I want to thank Arnold Wishnia for the history lesson on immigration [“A critical analysis of immigration rhetoric,” TBR News Media letter, Feb. 8]. I was totally unaware that it occurred before the latest wave or that throughout human history some groups of people — including “mostly brown” people as Mr. Wishnia writes — treated other groups of people poorly. What an eye-opener. An eye-opener for him is that it is not only “Latin American immigrants” who are coming here illegally and in fact we don’t know who is coming. For this and many other reasons fear is reasonably mongered.

I could not and did not disregard “[George] Altemose’s inflammatory talk of invasion” as I do not know him and have not read the letter he wrote. This did not stop Wishnia from making assumptions about heroes and projection. An artful word to describe these assumptions is “prejudice” as Wishnia has, indeed, prejudged me.

Wishnia concludes by writing that I slandered the racist and sexist policy of diversity, equity and inclusion by describing it as racist and sexist. Let me ask him: If he did not get accepted by an Ivy League college or get hired as a university professor because of a quota, would he consider that to be “rather minimally” a mitigation of harm inflicted — not by him, but by other people? It seems that like Bruce Stillman [president and CEO of Cold Spring Harbor Laboratory], Wishnia’s prototypical elitism is showing.

Paul Mannix

Wading River

One year after Grand Central Madison’s opening

There is still much to do one year after the opening of the Grand Central Madison station. Information was omitted from the MTA ceremony celebration that Port Jefferson LIRR branch riders would be interested in.

How many of the original 73 East Side Access contracts has the MTA completed? What is their collective dollar value? How much of the $600 million in debt service payments buried in the agency operating budget that covered project costs are still outstanding? 

The same applies to several hundred million more in debt service payments that financed $4 billion worth of LIRR readiness projects to support start of full service in February 2023. They are carried offline from the official project budget. These include the $2.6 billion Main Line Third Track, $450 million Jamaica Capacity Improvements, $387 million Ronkonkoma Double Track, $120 million Ronkonkoma Yard Expansion, $44 million Great Neck Pocket Track, $423 million for rail car fleet expansion. Without these, the LIRR would lack the expanded operational capabilities to support the promised 24 rush-hour train service to GCM and 40% increase in reverse peak rush-hour service. Honest accounting would include these other expenditures bringing the true cost of ESA to $16.1 billion.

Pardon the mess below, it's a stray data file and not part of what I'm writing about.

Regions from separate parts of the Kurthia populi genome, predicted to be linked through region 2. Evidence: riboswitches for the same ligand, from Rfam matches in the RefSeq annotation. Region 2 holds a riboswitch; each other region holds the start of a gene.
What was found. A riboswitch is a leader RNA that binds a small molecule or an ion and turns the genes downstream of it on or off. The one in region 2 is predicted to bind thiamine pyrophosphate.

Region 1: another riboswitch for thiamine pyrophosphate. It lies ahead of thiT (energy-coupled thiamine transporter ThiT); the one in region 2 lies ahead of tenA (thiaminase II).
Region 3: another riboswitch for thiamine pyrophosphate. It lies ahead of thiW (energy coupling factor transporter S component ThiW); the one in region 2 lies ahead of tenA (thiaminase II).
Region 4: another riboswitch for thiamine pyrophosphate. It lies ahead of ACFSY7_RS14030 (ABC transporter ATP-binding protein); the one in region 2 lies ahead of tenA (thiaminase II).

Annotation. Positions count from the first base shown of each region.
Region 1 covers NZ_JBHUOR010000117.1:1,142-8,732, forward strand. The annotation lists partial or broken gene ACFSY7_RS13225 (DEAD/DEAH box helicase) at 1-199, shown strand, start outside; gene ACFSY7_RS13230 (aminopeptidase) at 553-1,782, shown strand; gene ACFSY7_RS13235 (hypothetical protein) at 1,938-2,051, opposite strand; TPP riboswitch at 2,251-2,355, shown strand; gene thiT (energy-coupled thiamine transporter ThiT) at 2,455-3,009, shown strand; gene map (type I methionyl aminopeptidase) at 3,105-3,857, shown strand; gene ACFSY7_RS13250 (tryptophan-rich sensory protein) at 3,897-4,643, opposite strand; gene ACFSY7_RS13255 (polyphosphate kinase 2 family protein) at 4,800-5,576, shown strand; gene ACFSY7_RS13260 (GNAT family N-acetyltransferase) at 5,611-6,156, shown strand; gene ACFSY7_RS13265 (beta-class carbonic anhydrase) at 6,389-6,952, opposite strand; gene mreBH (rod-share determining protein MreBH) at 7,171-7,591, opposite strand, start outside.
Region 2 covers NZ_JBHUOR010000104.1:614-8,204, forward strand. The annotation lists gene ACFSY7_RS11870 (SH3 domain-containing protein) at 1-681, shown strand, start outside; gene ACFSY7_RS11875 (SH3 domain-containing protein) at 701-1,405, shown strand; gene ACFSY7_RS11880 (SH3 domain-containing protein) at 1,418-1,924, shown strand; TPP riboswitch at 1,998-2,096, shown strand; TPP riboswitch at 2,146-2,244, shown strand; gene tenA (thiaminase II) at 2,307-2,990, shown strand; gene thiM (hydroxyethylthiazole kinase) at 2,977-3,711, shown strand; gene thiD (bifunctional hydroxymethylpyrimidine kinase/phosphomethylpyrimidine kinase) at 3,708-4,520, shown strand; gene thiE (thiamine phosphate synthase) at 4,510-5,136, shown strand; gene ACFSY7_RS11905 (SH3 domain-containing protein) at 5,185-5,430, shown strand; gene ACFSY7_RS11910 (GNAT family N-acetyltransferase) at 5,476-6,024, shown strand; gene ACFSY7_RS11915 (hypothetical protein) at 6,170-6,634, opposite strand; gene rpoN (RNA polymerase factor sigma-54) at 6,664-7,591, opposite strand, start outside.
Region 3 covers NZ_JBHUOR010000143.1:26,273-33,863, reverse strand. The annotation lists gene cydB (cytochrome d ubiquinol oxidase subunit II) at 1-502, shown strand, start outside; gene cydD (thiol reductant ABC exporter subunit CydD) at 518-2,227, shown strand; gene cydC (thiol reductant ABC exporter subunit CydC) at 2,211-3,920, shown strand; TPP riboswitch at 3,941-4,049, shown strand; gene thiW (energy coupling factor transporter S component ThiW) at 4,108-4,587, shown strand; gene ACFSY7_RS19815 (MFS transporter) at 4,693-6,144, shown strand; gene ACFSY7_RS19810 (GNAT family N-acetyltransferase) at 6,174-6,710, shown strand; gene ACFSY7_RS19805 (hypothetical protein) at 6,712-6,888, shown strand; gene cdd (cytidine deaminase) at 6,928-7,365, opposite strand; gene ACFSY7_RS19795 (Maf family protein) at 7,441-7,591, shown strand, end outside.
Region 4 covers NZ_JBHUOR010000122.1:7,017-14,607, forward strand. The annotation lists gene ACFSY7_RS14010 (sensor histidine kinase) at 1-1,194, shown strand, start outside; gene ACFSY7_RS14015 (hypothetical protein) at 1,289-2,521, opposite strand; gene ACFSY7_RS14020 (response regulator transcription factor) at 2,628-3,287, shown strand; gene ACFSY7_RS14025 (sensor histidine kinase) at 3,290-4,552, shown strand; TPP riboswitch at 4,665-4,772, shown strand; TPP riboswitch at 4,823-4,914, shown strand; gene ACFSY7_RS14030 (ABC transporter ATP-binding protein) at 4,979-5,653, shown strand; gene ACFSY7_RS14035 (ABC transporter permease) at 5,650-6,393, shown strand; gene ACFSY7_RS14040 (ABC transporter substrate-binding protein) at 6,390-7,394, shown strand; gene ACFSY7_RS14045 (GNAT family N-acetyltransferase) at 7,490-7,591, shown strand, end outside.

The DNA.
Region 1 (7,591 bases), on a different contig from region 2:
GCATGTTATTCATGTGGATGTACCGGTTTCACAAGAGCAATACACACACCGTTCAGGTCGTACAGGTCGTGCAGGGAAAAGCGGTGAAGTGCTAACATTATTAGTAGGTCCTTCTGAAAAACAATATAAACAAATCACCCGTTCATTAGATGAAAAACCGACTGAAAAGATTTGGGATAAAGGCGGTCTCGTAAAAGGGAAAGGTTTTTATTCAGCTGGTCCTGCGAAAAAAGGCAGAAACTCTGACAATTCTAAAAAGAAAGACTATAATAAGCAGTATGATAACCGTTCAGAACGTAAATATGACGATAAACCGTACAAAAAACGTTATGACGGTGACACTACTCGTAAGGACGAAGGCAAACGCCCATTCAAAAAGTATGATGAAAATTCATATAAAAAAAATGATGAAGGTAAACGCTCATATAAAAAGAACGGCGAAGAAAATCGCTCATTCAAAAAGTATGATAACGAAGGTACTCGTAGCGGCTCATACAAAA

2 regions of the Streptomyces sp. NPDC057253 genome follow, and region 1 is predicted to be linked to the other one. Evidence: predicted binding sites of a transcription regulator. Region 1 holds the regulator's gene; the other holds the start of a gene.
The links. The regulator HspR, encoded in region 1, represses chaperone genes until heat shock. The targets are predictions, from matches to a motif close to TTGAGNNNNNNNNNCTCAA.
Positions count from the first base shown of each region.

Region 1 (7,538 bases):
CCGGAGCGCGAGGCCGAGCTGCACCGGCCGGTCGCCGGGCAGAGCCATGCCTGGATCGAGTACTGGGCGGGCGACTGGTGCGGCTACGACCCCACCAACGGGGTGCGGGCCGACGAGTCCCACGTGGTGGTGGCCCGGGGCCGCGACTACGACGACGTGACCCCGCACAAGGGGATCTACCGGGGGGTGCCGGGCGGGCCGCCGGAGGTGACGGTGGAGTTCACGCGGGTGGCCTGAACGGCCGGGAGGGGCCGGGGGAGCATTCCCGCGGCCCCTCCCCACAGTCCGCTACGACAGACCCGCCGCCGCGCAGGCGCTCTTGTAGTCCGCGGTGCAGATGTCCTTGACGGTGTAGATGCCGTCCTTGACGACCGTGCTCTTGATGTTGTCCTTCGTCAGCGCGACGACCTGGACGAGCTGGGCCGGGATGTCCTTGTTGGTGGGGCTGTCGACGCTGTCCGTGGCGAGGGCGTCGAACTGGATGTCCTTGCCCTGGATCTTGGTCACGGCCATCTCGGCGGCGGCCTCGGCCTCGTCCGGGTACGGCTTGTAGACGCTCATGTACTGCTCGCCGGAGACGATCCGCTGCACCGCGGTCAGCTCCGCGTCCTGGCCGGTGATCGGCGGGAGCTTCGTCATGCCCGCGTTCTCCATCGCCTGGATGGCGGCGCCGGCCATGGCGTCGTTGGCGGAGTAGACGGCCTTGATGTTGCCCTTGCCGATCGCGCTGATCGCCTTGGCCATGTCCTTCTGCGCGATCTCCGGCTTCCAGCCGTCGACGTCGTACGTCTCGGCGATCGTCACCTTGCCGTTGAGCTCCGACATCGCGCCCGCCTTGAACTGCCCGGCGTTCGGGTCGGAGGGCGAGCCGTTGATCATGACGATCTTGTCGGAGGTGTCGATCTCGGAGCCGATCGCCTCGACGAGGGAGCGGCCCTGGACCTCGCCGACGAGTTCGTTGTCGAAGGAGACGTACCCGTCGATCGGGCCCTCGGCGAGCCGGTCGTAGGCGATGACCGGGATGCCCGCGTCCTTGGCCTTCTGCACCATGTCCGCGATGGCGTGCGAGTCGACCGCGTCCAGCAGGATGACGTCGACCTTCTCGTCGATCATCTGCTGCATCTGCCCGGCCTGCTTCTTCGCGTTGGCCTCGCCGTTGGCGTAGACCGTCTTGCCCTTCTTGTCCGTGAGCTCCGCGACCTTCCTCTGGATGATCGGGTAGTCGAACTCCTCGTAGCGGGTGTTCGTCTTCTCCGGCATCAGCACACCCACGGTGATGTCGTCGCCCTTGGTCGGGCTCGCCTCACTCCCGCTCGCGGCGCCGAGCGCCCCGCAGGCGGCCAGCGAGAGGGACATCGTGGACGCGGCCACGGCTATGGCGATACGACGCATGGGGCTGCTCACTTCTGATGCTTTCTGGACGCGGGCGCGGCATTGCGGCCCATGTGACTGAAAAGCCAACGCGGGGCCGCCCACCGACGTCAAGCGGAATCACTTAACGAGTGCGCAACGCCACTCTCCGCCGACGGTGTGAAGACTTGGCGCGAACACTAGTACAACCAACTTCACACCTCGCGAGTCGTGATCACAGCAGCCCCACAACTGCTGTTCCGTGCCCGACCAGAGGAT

How many thousands of the original promised daily ridership projection has not been achieved? This goes for the reverse peak as well. Why does Grand Central Madison still not provide 24/7 service as does Penn Station?

Grand Central Madison still has only two men’s bathrooms with a total of 18 urinals and 13 toilets, two women’s bathrooms with a total of 25 toilets, one lactation room and two gender neutral bathrooms each with a single capacity, all located on the Madison Concourse. There are none on the lower or upper level platforms and mezzanine.

There is still only one waiting room located on the Madison Concourse. It has only 29 seats and seven stools for Wi-Fi connections to serve riders. There are no other seating options on the platform and mezzanine levels while waiting. 

Options for recycling newspapers or beverage containers, disposal of garbage or other waste continues to be nonexistent except for a handful of garbage cans at the platform level. There are few options to dispose of waste at either the mezzanine or Madison Concourse levels. This conflicts with MTA’s claim to be environmentally friendly. 

There are still no open newsstands. These services are readily available in Metro-North Rail Road Grand Central Terminal, Penn and Jamaica stations. 

There are 11 ticket vending machines still waiting to be installed. It appears that the designed space is not wide enough to accommodate standard LIRR ticket machines. 

All the facility storefronts still stand vacant. The original completion date was 2011. Full-time service began in February 2023. MTA Real Estate had years to find tenants for the 32 vacant storefronts. MTA Real Estate has yet to issue a request for proposal to find a master tenant to manage all 32 vacant storefronts. When will this take place?

The MTA Arts & Design recent announcement that it is presenting a selection of works from photographer Stephen Wilkes’ “Day to Night” series of famous New York landmarks at this facility is of little value to most commuters. Some advertising posters would be better and generate some badly needed revenue. 

Transparency on the part of Gov. Kathy Hochul [D], MTA Chairman Janno Lieber and LIRR President Richard Free in sharing with commuters, taxpayers, transit advocates and elected officials in dealing with these remaining open issues is required

Larry Penner

Great Neck